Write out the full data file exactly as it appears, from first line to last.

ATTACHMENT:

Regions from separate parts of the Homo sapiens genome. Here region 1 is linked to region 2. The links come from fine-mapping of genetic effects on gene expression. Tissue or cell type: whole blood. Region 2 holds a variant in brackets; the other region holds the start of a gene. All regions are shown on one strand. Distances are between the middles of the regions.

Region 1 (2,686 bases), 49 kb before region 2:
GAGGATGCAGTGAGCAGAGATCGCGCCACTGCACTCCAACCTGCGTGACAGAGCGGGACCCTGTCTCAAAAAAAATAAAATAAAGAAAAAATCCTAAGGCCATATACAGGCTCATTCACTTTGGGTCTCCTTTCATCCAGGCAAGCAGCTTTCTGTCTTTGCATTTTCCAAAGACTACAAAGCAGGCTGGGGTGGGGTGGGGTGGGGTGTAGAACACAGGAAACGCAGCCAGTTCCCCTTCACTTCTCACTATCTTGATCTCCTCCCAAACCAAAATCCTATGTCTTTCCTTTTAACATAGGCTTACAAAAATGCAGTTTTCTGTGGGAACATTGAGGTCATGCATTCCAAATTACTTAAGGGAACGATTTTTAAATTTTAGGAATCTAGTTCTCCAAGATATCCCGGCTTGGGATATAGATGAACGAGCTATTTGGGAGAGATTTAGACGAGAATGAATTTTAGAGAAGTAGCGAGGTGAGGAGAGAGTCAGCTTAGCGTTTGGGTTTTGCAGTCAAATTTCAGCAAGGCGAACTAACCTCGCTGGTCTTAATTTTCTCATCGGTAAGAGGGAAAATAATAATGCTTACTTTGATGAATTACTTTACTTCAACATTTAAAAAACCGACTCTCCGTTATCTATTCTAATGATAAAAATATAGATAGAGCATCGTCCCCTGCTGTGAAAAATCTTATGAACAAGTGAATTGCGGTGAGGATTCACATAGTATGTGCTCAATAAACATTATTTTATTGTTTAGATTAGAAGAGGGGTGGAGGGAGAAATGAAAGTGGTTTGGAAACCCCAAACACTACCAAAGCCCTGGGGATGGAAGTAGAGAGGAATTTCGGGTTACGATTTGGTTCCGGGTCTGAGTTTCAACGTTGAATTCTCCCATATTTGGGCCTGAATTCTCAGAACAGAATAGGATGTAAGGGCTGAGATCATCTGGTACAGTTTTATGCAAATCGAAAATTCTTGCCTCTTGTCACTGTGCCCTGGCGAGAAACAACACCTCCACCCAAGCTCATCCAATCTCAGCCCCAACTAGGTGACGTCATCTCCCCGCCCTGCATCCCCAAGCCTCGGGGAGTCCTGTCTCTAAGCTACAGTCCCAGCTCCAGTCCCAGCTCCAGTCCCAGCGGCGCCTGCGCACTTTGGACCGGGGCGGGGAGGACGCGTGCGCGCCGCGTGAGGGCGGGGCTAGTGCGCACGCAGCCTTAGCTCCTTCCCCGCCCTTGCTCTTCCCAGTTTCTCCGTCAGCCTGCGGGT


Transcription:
Regions from separate parts of the Homo sapiens genome. Here region 1 is linked to region 2. The links come from fine-mapping of genetic effects on gene expression. Tissue or cell type: whole blood. Region 2 holds a variant in brackets; the other region holds the start of a gene. All regions are shown on one strand. Distances are between the middles of the regions.

Region 1 (2,686 bases), 49 kb before region 2:
GAGGATGCAGTGAGCAGAGATCGCGCCACTGCACTCCAACCTGCGTGACAGAGCGGGACCCTGTCTCAAAAAAAATAAAATAAAGAAAAAATCCTAAGGCCATATACAGGCTCATTCACTTTGGGTCTCCTTTCATCCAGGCAAGCAGCTTTCTGTCTTTGCATTTTCCAAAGACTACAAAGCAGGCTGGGGTGGGGTGGGGTGGGGTGTAGAACACAGGAAACGCAGCCAGTTCCCCTTCACTTCTCACTATCTTGATCTCCTCCCAAACCAAAATCCTATGTCTTTCCTTTTAACATAGGCTTACAAAAATGCAGTTTTCTGTGGGAACATTGAGGTCATGCATTCCAAATTACTTAAGGGAACGATTTTTAAATTTTAGGAATCTAGTTCTCCAAGATATCCCGGCTTGGGATATAGATGAACGAGCTATTTGGGAGAGATTTAGACGAGAATGAATTTTAGAGAAGTAGCGAGGTGAGGAGAGAGTCAGCTTAGCGTTTGGGTTTTGCAGTCAAATTTCAGCAAGGCGAACTAACCTCGCTGGTCTTAATTTTCTCATCGGTAAGAGGGAAAATAATAATGCTTACTTTGATGAATTACTTTACTTCAACATTTAAAAAACCGACTCTCCGTTATCTATTCTAATGATAAAAATATAGATAGAGCATCGTCCCCTGCTGTGAAAAATCTTATGAACAAGTGAATTGCGGTGAGGATTCACATAGTATGTGCTCAATAAACATTATTTTATTGTTTAGATTAGAAGAGGGGTGGAGGGAGAAATGAAAGTGGTTTGGAAACCCCAAACACTACCAAAGCCCTGGGGATGGAAGTAGAGAGGAATTTCGGGTTACGATTTGGTTCCGGGTCTGAGTTTCAACGTTGAATTCTCCCATATTTGGGCCTGAATTCTCAGAACAGAATAGGATGTAAGGGCTGAGATCATCTGGTACAGTTTTATGCAAATCGAAAATTCTTGCCTCTTGTCACTGTGCCCTGGCGAGAAACAACACCTCCACCCAAGCTCATCCAATCTCAGCCCCAACTAGGTGACGTCATCTCCCCGCCCTGCATCCCCAAGCCTCGGGGAGTCCTGTCTCTAAGCTACAGTCCCAGCTCCAGTCCCAGCTCCAGTCCCAGCGGCGCCTGCGCACTTTGGACCGGGGCGGGGAGGACGCGTGCGCGCCGCGTGAGGGCGGGGCTAGTGCGCACGCAGCCTTAGCTCCTTCCCCGCCCTTGCTCTTCCCAGTTTCTCCGTCAGCCTGCGGGT